Review Article| Volume 11, ISSUE 2, P88-94, June 1995

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Effect of Feather Meal and Blood Meal Supplementation on Performance of Dairy Cattle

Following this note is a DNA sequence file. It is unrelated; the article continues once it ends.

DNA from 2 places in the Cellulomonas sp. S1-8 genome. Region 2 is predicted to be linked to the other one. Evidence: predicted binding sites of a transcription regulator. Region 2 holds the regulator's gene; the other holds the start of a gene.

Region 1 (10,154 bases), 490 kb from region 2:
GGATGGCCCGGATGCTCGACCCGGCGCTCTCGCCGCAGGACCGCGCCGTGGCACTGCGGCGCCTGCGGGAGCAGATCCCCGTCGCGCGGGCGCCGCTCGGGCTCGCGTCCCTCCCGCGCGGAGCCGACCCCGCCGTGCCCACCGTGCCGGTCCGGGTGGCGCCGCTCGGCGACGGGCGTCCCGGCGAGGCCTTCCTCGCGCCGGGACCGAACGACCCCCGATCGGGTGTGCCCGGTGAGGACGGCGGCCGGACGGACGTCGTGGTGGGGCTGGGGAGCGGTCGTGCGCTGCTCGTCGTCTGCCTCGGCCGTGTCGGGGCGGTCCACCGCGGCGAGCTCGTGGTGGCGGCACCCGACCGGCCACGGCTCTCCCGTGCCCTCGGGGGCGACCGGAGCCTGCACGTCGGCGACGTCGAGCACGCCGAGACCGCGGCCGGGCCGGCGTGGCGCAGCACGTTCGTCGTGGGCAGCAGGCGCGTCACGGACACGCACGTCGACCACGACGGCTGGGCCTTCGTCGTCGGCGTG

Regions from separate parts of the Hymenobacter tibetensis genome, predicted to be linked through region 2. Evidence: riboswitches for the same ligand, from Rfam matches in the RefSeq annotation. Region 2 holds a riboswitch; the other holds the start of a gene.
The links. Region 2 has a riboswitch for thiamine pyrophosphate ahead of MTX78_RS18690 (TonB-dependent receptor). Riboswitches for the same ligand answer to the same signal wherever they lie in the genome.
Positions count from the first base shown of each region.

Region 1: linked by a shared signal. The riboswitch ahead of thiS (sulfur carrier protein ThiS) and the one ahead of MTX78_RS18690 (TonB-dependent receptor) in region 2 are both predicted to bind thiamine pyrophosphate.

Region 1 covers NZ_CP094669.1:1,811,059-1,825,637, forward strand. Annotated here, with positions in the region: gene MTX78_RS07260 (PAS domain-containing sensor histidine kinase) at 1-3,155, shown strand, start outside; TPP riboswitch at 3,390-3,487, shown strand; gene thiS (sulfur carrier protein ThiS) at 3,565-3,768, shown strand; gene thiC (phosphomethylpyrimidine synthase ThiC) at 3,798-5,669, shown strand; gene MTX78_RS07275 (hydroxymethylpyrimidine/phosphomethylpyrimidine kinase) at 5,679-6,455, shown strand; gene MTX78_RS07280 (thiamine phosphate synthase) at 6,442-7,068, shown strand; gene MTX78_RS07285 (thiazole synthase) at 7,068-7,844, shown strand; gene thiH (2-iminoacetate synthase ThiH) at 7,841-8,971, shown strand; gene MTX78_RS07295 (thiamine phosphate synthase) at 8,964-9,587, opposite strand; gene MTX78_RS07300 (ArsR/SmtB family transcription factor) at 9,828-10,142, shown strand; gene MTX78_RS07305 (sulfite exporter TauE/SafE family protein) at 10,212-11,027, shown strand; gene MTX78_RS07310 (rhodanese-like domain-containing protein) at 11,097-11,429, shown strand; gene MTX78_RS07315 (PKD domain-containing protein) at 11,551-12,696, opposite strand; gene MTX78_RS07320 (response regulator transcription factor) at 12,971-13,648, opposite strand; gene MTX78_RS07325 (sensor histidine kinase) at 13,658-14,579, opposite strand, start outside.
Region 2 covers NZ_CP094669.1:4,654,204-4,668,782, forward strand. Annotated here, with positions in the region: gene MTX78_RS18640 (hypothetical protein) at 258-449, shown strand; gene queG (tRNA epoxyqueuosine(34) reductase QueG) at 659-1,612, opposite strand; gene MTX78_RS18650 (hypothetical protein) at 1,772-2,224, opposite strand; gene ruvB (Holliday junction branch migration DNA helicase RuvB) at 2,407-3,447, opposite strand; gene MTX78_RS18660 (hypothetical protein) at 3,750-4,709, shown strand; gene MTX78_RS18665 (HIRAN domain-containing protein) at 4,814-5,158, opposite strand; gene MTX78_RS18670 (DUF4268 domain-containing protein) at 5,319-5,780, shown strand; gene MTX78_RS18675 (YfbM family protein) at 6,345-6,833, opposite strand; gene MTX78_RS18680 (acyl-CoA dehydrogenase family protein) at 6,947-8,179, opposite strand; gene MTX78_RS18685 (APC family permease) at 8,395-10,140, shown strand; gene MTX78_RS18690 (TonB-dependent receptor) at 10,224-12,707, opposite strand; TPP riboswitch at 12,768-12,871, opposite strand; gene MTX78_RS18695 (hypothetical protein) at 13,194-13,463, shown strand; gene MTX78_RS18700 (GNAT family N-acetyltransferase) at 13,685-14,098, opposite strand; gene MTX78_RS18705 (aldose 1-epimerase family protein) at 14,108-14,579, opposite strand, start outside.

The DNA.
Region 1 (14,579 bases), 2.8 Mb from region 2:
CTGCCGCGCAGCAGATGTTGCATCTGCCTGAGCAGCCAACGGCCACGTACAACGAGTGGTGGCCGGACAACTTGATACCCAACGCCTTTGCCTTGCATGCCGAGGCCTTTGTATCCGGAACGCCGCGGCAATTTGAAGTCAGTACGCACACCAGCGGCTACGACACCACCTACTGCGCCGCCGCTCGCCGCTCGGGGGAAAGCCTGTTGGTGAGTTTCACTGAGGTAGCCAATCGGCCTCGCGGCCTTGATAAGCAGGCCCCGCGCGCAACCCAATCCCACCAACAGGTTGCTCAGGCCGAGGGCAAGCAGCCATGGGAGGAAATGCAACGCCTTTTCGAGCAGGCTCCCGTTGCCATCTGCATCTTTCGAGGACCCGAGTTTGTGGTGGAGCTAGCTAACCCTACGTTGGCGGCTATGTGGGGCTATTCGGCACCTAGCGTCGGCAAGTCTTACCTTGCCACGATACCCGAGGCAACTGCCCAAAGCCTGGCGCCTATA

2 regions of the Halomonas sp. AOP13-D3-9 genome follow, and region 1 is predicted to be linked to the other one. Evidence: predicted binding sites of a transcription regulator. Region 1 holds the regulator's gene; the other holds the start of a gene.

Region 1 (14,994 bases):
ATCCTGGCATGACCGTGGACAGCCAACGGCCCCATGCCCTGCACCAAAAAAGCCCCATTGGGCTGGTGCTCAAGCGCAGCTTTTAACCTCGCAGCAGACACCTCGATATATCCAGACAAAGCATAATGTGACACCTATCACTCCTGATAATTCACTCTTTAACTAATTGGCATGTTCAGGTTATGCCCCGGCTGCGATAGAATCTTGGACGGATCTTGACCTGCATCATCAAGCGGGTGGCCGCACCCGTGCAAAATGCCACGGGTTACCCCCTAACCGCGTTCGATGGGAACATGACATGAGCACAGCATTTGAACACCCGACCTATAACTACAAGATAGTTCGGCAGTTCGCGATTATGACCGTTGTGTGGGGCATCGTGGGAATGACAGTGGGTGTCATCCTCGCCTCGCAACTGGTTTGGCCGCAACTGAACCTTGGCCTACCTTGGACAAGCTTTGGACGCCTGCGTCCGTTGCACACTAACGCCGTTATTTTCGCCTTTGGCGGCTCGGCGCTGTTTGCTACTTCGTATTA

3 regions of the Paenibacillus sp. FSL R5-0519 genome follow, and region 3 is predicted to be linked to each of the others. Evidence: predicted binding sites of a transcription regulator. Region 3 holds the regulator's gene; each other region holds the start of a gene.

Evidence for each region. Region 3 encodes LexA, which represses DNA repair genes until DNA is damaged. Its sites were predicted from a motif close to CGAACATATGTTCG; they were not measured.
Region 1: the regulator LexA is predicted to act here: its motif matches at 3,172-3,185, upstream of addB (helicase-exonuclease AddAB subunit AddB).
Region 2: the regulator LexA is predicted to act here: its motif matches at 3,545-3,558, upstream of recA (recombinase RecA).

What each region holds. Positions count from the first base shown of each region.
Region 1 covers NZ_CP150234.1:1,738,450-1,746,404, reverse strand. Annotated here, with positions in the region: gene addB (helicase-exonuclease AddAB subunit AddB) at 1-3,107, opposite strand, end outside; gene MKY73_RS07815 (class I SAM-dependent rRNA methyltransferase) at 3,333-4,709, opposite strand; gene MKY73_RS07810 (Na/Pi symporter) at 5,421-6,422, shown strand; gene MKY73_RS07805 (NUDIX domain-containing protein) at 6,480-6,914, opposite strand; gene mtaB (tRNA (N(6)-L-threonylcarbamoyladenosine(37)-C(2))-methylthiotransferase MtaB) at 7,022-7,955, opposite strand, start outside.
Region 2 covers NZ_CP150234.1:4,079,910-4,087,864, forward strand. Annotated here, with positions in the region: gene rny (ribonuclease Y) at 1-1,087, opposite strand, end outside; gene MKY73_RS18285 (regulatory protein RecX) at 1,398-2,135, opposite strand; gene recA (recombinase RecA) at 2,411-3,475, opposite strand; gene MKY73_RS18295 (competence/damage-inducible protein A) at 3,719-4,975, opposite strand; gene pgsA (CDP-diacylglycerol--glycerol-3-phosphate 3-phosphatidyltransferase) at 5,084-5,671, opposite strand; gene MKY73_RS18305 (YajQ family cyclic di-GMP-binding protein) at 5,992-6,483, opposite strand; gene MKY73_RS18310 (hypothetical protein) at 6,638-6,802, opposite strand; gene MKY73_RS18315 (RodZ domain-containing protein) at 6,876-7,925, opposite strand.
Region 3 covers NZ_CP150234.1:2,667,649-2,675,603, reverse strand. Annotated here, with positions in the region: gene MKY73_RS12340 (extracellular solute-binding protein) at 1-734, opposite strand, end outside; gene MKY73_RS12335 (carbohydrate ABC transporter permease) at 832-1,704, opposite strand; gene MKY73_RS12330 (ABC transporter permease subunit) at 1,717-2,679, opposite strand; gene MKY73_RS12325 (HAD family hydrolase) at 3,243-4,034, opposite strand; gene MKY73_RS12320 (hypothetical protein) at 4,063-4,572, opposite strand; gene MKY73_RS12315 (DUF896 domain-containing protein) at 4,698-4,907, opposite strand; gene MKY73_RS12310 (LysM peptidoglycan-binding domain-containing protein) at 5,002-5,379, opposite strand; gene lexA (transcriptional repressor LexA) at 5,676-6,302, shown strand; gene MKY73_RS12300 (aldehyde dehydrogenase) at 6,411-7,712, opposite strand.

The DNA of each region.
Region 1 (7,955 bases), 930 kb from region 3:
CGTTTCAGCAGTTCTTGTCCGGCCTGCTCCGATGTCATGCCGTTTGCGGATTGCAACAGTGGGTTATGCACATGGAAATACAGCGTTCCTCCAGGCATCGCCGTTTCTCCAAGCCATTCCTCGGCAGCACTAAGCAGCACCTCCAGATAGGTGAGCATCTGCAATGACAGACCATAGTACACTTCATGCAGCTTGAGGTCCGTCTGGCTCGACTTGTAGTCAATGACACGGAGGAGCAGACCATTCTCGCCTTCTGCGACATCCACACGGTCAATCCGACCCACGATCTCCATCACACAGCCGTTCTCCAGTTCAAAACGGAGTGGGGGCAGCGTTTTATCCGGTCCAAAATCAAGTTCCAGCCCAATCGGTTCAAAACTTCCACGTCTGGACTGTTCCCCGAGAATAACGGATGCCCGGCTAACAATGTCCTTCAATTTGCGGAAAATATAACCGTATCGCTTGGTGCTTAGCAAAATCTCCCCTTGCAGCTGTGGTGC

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      Twenty early lactating dairy cattle were used in a lactation study to compare responses to five total mixed ration diets containing various combinations of protein supplements (DM basis): 1) control diet, 18.8% soybean meal (SBM); 2) 4.0% feather meal (FM)+12.0% SBM; 3) 8.0% FM+5.9% SBM; 4) 4.0% FM+4.0% blood meal (BM)+5.0% SBM; or 5) 4.0% FM+4.8% SBM. Diets 1 to 4 contained 17.0% CP and diet 5 contained 14.0% CP (low protein diet). Dry matter intake was depressed (P<.05) with diets containing FM, but milk production was similar for all diets except the low protein diet. The FCM did not differ among treatments. Milk fat percentage did not differ significantly, whereas milk protein percentage was depressed with most of FM-containing diets except for diet 2. Changes in body weight did not differ due to diet. Plasma urea nitrogen was lower for the low protein diet than for the other diets. These results imply that adequate milk production and composition can be maintained on diets containing up to 4.0% FM. In a second study, 75 Holstein calves were fed one of five diets to study the response to FM incorporation in calf starter grain diets fed from birth through 12 wk of age. Diet ingredients were the same except for the protein supplements, which were 1) control diet, 18.3% SBM; 2) 2.9% FM+13.4% SBM; 3) 5.3% FM+9.4% SBM; 4) 8.0% FM+5.1% SBM; 5) 5.3% FM+3.0% BM+4.9% SBM. Calves were fed milk until 6 wk of age. Dry matter intakes varied widely, but were not significantly different. There was a tendency for calves fed diets containing 5.3% FM (diets 3 and 5) to have greater daily gains. This tendency was due to greater growth rate for calves fed diets 3 and 5 from 8 to 12 wk. Averaged daily gains of calves during the last 4-wk period were: .85, .80, .94, .77, and .93 kg/d for diets 1 to 5, respectively.

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